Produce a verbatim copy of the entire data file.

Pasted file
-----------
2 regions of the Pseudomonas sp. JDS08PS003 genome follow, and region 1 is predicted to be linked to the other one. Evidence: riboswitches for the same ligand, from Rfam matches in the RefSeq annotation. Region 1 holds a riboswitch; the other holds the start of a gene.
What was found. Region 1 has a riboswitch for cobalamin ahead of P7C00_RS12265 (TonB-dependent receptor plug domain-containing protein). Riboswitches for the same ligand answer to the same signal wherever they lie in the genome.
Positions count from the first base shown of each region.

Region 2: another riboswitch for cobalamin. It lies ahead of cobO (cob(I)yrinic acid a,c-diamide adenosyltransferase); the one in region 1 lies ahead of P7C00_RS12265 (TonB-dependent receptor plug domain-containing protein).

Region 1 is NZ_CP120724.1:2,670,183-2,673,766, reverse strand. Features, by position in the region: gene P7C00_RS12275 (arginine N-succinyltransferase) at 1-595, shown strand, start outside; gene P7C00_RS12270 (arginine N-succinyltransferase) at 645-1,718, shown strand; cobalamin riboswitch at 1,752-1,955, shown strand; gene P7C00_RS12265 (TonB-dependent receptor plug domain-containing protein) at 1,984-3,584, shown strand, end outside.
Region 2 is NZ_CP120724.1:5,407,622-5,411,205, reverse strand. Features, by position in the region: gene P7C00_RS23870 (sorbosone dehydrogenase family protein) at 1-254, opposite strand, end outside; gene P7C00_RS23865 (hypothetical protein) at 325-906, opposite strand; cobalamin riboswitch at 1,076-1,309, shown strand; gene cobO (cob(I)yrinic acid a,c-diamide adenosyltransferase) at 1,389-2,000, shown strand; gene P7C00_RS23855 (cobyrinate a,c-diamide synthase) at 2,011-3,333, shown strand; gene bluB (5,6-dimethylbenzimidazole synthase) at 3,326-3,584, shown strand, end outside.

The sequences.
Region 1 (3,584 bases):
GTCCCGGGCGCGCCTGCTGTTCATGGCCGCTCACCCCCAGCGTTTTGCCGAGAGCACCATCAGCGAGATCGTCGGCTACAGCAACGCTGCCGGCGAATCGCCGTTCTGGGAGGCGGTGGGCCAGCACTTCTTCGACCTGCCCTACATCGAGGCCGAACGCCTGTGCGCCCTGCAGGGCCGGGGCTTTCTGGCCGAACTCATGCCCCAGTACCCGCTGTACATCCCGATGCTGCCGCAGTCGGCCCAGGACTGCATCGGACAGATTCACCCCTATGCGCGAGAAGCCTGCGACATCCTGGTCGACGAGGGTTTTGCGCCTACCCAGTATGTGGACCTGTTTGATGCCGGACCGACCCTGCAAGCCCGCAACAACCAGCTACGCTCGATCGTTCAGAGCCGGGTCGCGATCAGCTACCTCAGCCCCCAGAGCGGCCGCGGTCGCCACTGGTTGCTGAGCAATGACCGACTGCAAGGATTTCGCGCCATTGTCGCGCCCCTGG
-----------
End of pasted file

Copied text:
2 regions of the Pseudomonas sp. JDS08PS003 genome follow, and region 1 is predicted to be linked to the other one. Evidence: riboswitches for the same ligand, from Rfam matches in the RefSeq annotation. Region 1 holds a riboswitch; the other holds the start of a gene.
What was found. Region 1 has a riboswitch for cobalamin ahead of P7C00_RS12265 (TonB-dependent receptor plug domain-containing protein). Riboswitches for the same ligand answer to the same signal wherever they lie in the genome.
Positions count from the first base shown of each region.

Region 2: another riboswitch for cobalamin. It lies ahead of cobO (cob(I)yrinic acid a,c-diamide adenosyltransferase); the one in region 1 lies ahead of P7C00_RS12265 (TonB-dependent receptor plug domain-containing protein).

Region 1 is NZ_CP120724.1:2,670,183-2,673,766, reverse strand. Features, by position in the region: gene P7C00_RS12275 (arginine N-succinyltransferase) at 1-595, shown strand, start outside; gene P7C00_RS12270 (arginine N-succinyltransferase) at 645-1,718, shown strand; cobalamin riboswitch at 1,752-1,955, shown strand; gene P7C00_RS12265 (TonB-dependent receptor plug domain-containing protein) at 1,984-3,584, shown strand, end outside.
Region 2 is NZ_CP120724.1:5,407,622-5,411,205, reverse strand. Features, by position in the region: gene P7C00_RS23870 (sorbosone dehydrogenase family protein) at 1-254, opposite strand, end outside; gene P7C00_RS23865 (hypothetical protein) at 325-906, opposite strand; cobalamin riboswitch at 1,076-1,309, shown strand; gene cobO (cob(I)yrinic acid a,c-diamide adenosyltransferase) at 1,389-2,000, shown strand; gene P7C00_RS23855 (cobyrinate a,c-diamide synthase) at 2,011-3,333, shown strand; gene bluB (5,6-dimethylbenzimidazole synthase) at 3,326-3,584, shown strand, end outside.

The sequences.
Region 1 (3,584 bases):
GTCCCGGGCGCGCCTGCTGTTCATGGCCGCTCACCCCCAGCGTTTTGCCGAGAGCACCATCAGCGAGATCGTCGGCTACAGCAACGCTGCCGGCGAATCGCCGTTCTGGGAGGCGGTGGGCCAGCACTTCTTCGACCTGCCCTACATCGAGGCCGAACGCCTGTGCGCCCTGCAGGGCCGGGGCTTTCTGGCCGAACTCATGCCCCAGTACCCGCTGTACATCCCGATGCTGCCGCAGTCGGCCCAGGACTGCATCGGACAGATTCACCCCTATGCGCGAGAAGCCTGCGACATCCTGGTCGACGAGGGTTTTGCGCCTACCCAGTATGTGGACCTGTTTGATGCCGGACCGACCCTGCAAGCCCGCAACAACCAGCTACGCTCGATCGTTCAGAGCCGGGTCGCGATCAGCTACCTCAGCCCCCAGAGCGGCCGCGGTCGCCACTGGTTGCTGAGCAATGACCGACTGCAAGGATTTCGCGCCATTGTCGCGCCCCTGG